The Large Magellanic Cloud (LMC)

I had some fun over the weekend with a new toy I bought a few months ago, the iOptron Star Tracker. Essentially it is a special mount that screws on to your tripod, and you align it to the equatorial pole. You then attach your camera to the mount and you can begin to take long exposures of the night sky without the stars streaking across the frame. This allows you to gather more light and expose hidden jewels in the sky that you would not normally see with your naked eyes or even most telescopes for that matter.

 

LMC ioptron 

Above is the Large Magellanic Cloud and under very dark skies the LMC will look like a cloud or a whitish patch in the sky (see below), and this is exactly what Antonio Pigafetta (the first European to record its existence), who accompanied the expedition of Ferdinand Magellan on its circumnavigation of the world in 1519-1522 thought it was, well not really, but he didn’t know it was a galaxy either, nobody knew about galaxies for another 3 or 4 centuries. What Antonio did know was that unlike other clouds, it was always there in the night sky and only visible from the Southern Hemisphere.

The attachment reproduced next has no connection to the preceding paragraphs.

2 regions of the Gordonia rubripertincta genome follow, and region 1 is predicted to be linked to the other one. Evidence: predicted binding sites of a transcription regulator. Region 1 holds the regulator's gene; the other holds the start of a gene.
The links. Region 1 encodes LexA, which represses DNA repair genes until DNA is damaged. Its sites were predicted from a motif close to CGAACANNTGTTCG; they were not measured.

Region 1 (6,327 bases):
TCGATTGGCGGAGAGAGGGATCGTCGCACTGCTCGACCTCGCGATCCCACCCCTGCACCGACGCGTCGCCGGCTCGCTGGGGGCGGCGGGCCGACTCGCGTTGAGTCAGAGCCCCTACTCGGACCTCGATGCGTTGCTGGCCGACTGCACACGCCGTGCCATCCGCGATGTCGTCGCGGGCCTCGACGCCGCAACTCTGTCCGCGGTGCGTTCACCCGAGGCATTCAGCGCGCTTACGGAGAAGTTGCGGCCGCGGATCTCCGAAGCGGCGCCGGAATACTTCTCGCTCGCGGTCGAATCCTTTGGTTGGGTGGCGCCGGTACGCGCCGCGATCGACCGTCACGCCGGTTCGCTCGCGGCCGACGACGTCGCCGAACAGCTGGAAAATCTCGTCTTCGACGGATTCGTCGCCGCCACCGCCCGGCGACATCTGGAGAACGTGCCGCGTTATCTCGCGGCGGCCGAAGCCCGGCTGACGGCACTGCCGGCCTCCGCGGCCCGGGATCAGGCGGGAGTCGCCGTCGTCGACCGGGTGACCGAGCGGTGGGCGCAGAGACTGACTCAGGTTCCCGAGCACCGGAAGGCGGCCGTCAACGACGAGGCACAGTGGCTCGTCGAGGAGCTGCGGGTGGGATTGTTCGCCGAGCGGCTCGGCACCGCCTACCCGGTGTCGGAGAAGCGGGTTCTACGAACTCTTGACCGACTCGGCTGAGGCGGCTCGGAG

Turon River Pano

 

As far as astronomers know and agree on today the LMC is the 3rd nearest galaxy to our own, the Milky Way. The closest being ‘Canis Major Dwarf Galaxy’ and then ‘Sagittarius Dwarf Spheroidal Galaxy’. These two are not as obvious as is the LMC in the night sky. Actually I am yet to see them myself.

 

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